volume of 4.6 x 106 m3, 50% and 90% inlet natural bypassing would occur in 60 and 200 years,
respectively, for a gross input longshore sand transport rate of 300,000 m3/year, which assumes
that little sand comes from the west. Mechanical bypassing during channel dredging would
augment natural bypassing. The maintenance-dredging requirement is expected to be similar to
that of the other south shore inlets, yielding the savings justification to construct the jetties in a
long-term regional sediment management plan.
Storm Surge, Water Level, and Circulation. The much smaller hydraulic length of the
relocated inlet (~ 1 km) as compared to the existing inlet (~ 6.5 km) will improve water
exchange between the ocean and Great South Bay. Preliminary calculations show an increase in
tide range of 5 to 6 cm. The increased efficiency will improve circulation in the vicinity of the
relocated inlet. Slow-moving storms will fill the bay about equally for the existing and relocated
inlet, but fast-moving storms will fill the bay faster for the relocated inlet. On the other hand,
bay filling by heavy precipitation will be more rapidly discharged to the ocean through the
relocated inlet. Such processes can be reliably calculated with tidal circulation and wave
propagation numerical models as part of a feasibility study. Great South Bay involves a multiple
inlet system, and examination of a major inlet modification should include all the inlets.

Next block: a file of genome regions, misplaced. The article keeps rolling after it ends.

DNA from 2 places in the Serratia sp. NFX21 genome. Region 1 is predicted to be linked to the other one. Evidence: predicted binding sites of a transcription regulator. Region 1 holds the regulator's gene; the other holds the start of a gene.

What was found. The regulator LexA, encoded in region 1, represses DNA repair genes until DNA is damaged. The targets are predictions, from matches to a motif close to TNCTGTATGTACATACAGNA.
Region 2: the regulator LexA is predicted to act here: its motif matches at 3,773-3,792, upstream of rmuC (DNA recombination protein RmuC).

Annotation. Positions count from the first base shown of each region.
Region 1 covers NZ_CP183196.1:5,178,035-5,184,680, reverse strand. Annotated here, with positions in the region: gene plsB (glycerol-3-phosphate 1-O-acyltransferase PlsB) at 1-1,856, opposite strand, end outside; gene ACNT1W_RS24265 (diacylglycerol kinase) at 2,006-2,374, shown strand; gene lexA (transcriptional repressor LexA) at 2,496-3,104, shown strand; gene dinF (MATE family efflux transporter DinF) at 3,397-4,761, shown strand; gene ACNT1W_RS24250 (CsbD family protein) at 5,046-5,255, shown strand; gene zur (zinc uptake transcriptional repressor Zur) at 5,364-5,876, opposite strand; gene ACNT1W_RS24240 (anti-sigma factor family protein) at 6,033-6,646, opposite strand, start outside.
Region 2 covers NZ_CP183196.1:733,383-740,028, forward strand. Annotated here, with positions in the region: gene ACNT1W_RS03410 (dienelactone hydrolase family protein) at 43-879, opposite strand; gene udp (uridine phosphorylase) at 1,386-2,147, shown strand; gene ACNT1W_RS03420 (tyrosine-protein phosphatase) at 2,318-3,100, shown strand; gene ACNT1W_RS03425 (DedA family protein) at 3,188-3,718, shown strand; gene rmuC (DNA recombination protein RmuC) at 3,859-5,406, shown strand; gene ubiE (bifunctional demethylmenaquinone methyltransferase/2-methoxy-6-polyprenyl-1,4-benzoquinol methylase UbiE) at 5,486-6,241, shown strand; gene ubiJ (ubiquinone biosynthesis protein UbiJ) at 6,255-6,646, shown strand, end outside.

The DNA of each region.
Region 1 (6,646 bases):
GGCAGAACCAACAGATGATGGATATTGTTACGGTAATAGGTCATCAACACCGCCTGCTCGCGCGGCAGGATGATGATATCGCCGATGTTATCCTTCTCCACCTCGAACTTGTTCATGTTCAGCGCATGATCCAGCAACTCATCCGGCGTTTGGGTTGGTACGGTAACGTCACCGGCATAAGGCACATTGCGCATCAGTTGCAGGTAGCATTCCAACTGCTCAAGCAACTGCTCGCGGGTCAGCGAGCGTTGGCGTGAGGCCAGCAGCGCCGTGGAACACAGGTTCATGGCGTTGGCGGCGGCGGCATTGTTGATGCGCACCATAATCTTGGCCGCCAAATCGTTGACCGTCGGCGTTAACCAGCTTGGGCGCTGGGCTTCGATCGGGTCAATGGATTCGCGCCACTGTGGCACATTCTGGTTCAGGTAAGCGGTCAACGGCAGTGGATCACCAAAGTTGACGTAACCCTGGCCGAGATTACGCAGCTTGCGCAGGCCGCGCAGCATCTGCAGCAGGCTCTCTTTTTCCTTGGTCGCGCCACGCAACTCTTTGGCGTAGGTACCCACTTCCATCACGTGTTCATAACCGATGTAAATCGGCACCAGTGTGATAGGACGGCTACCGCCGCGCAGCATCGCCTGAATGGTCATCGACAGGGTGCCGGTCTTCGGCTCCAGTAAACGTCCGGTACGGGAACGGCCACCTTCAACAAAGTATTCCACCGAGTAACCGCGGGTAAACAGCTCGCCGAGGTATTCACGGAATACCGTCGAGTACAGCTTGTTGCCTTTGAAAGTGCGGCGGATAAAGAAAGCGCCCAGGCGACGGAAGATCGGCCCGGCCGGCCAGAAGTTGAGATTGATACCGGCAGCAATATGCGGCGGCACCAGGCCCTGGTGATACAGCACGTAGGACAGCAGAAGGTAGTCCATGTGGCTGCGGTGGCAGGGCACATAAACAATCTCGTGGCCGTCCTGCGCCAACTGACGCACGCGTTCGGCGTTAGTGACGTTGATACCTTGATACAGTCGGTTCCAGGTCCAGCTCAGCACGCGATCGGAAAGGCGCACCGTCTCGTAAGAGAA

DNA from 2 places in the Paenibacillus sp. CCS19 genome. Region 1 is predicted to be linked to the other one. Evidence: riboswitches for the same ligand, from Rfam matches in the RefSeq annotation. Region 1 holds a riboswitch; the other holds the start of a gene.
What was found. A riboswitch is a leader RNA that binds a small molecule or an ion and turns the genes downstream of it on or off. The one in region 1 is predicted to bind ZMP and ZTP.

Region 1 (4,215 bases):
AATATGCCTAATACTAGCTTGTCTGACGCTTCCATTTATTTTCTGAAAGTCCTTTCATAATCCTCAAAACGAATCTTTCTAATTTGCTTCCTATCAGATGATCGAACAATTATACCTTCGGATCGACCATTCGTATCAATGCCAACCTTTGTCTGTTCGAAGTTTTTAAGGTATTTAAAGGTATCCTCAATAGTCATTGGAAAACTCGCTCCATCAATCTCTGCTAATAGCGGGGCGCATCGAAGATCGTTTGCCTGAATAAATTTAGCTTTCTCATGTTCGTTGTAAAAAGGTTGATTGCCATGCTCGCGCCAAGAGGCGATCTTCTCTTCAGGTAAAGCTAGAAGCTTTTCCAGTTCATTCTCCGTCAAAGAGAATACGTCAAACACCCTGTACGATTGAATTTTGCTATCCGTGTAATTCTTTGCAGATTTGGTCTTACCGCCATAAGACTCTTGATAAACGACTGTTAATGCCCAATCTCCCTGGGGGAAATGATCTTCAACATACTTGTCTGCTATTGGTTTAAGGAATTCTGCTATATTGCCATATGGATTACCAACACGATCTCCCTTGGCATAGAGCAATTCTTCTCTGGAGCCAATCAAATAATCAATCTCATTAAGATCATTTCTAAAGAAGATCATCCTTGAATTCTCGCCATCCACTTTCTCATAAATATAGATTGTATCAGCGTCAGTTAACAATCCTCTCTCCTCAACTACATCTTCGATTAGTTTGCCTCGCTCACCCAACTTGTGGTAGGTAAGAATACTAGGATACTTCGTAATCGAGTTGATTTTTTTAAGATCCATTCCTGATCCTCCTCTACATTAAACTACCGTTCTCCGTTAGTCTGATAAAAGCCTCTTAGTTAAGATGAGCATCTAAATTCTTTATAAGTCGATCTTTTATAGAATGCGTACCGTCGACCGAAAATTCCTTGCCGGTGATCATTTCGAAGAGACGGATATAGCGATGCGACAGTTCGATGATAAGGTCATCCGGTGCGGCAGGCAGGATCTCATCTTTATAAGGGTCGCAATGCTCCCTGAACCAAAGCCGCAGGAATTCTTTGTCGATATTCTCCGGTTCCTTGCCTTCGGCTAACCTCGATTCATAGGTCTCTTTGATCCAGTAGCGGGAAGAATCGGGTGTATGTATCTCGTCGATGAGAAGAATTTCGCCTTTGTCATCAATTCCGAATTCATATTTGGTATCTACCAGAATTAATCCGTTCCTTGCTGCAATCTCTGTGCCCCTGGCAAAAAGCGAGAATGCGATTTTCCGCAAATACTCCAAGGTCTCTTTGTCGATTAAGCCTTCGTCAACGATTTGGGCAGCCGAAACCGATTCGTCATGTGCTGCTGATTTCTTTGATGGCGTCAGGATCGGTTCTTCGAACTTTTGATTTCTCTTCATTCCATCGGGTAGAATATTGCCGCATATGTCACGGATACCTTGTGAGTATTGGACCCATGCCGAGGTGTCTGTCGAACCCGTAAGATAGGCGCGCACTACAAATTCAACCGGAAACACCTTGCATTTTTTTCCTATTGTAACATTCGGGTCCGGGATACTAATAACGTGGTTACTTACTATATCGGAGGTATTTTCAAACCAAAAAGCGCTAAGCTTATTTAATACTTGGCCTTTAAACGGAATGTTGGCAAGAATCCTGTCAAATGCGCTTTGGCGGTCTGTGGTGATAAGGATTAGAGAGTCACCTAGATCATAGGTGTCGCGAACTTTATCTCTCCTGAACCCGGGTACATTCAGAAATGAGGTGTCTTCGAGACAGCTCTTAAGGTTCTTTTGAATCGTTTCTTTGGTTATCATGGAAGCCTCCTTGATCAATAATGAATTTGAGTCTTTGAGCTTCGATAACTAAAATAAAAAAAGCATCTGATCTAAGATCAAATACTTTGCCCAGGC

This paper has explored regional sediment management considerations through a thought-
experiment case study of hypothetical eastward relocation of Fire Island Inlet, Long Island, New
York. Emphasis was on the physical processes and sediment redistribution and handling.
Simple calculation of the cost of relocation indicates the new inlet would begin yielding cost
savings in about 20 years while providing greatly improved shore protection to adjacent
(downdrift, updrift, back bay) beaches for on the order of a century or more.
Some negative consequences, both certain and probable, were identified. The new flood
shoal at the relocated inlet would cover existing bay bottom and remove sand from the littoral
system. Slightly increased tidal range may be a concern for wetland health under normal
weather conditions, but most likely would be offset by improved circulation in the bay. Bay
filling during fast moving tropical storms is a real concern that must and can be evaluated.
Environmental, socio-economic, and political issues were not considered. Numerous stake-
holders and interested parties would have to come together at the regional sediment management
table to identify issues that need addressing to assure that a system-wide approach anticipated all
direct and indirect consequences of inlet relocation. The authors believe that the knowledge and
technology exist to make reliable decisions and arrive at a properly performing design.
We appreciate the assistance of Dr. Andrew Morang for locating and digitizing the Beach
Erosion Board photographs and of Ms. Lynn Bocamazo for locating photographs at the U.S.
Army Corps of Engineers, New York District. This paper, developed as an activity of the
Coastal Morphology Modeling Work Unit of the Regional Sediment Management Research
Program, benefited from review by Ms. Julie Dean Rosati. Permission was granted by
Headquarters, U.S. Army Corps of Engineers, to publish this information. This paper concerned
a hypothetical alternative studied to examine concepts in regional sediment management; results
and conclusions should not be construed as a position on any action by the U.S. Army Corps of
Engineers for maintenance and operation of the federal navigation project at Fire Island Inlet.